You have no items in your shopping cart.
Insanity of Grandeur
Already back in 2004 I was sitting underneath this big boulder in the 101-area at Chironico. I wanted to try the newly established problems “Einfisch” and “Delusion” but unintendedly tried them from a lower (and much harder) start. I could not do one move from that lower start but also was unable to climb more then a few moves from the existing problems. But from the very moment I was hooked up by the features and the lines on that impressive boulder, it looked just too good not to be climbed.
In 2009 I was back and managed to send “Einfisch” – and started to have a look at that low-start again. It took a while. After a lot of puzzle-solving and many falls from the very last moves I manged to establish “Der mit dem Fels tanzt, 8C” in late spring 2012. Right after this ascent I had a look a the logical other line to this funky and powerful lowstart. Trying to exit straight over “Delusion”. I made good use of my form and was getting close but injured myself pretty bad on another project. Meanwhile visiting strongman Dai Koyamda did the first asent of the line and called it “Insanity of Grandeur, 8C”. After one year of rehab I was back and getting close again but then winter hit and it was just too cold. Next spring I managed to fall twice a day two moves from the lip and injured my hamstrings because of pulling too hard with my leg.
Coming back last fall I felt and climbed really strong in November. But I kept freezing off for weeks just two moves underneath the lip. Then it got bit warmer and I managed to climb twice up to the lip but still had very cold and went down twice on the mantle with frozen fingers and cramping forearms. I knew I could climb this boulder any day but the odds seemed to be against me. Winter was finally knocking on the door and after three months of climbing constantly on and above my physical limit I could feel like my form was going down and my body and my mind really needed a rest. But when you are so close – you can’t just walk away can you?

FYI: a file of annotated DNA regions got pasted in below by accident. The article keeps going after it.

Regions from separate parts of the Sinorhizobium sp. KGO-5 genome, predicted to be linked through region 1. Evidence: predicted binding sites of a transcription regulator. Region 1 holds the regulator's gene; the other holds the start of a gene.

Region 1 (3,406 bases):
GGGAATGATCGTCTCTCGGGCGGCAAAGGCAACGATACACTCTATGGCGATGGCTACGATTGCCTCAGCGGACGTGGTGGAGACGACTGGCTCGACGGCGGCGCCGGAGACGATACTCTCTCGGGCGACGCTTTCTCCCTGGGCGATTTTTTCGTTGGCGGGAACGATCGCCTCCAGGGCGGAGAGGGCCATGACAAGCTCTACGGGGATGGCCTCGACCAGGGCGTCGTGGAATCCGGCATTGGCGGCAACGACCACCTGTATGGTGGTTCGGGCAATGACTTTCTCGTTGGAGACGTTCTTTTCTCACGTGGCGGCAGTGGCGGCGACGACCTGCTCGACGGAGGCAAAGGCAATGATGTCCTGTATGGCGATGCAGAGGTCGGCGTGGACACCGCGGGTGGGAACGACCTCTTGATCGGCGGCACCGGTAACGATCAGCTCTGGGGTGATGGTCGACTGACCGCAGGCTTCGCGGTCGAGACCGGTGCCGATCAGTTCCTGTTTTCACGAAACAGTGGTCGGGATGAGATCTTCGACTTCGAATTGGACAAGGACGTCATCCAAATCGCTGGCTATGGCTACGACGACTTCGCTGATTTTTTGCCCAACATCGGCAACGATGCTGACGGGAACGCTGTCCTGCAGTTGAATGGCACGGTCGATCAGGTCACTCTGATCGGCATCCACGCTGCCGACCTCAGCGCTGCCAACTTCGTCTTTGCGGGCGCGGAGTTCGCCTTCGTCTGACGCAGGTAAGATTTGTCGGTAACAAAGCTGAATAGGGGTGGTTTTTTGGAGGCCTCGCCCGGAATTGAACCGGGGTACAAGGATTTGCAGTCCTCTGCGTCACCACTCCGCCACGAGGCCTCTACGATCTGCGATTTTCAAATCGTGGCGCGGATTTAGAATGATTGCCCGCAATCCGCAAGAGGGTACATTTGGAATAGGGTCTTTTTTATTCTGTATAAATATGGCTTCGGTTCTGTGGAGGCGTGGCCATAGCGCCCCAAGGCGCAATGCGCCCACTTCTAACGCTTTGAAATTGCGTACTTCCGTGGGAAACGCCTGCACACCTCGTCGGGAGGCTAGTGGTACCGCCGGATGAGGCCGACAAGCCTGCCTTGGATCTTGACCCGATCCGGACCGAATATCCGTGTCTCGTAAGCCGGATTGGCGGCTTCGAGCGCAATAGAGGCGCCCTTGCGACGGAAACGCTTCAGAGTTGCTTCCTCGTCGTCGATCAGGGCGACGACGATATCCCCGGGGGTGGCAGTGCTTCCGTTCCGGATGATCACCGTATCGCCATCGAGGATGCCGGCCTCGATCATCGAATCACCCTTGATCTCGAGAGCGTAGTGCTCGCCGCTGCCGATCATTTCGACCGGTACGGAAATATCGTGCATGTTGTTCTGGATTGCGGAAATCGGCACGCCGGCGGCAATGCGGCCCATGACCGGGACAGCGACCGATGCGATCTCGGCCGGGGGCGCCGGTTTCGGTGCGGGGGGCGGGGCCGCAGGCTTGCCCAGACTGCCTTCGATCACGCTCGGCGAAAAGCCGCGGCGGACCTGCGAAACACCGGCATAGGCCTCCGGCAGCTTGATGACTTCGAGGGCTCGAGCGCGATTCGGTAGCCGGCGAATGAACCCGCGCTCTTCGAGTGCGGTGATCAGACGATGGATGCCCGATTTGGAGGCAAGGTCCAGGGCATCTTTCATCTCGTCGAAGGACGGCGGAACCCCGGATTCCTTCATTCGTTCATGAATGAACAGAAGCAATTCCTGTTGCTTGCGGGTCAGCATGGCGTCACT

So I went down to Ticino again for that one last day before winter would hit. On every single drive over the last two months I had been a 100% sure I would send the very day. This day I was not. I felt sore and tired and it was one of the rare days my psyche was not really there.
Down there I was. Winter one day away. So I just went for it again. You never know until you tried. But before I set off for another try I went back to check that mantle again. After climbing for so many years you can “feel” when a move does feel “right or not”. And this mantle felt “ok” but just not “right”. After another ten times mantling over the lip it suddenly clicked. The mantle suddenly went so smooth I could just not believe it. All I had to do was to move my body a bit different. To fully trust my feet instead of crimping down that shitty sidepull like a madman. More power is always much apreciated but dont’ forget to step back from time to time. After all the years on this boulder I still found better beta. It’s definelty worth to watch others, get new ideas and let your creativity do the work. Climb and train hard – but always smart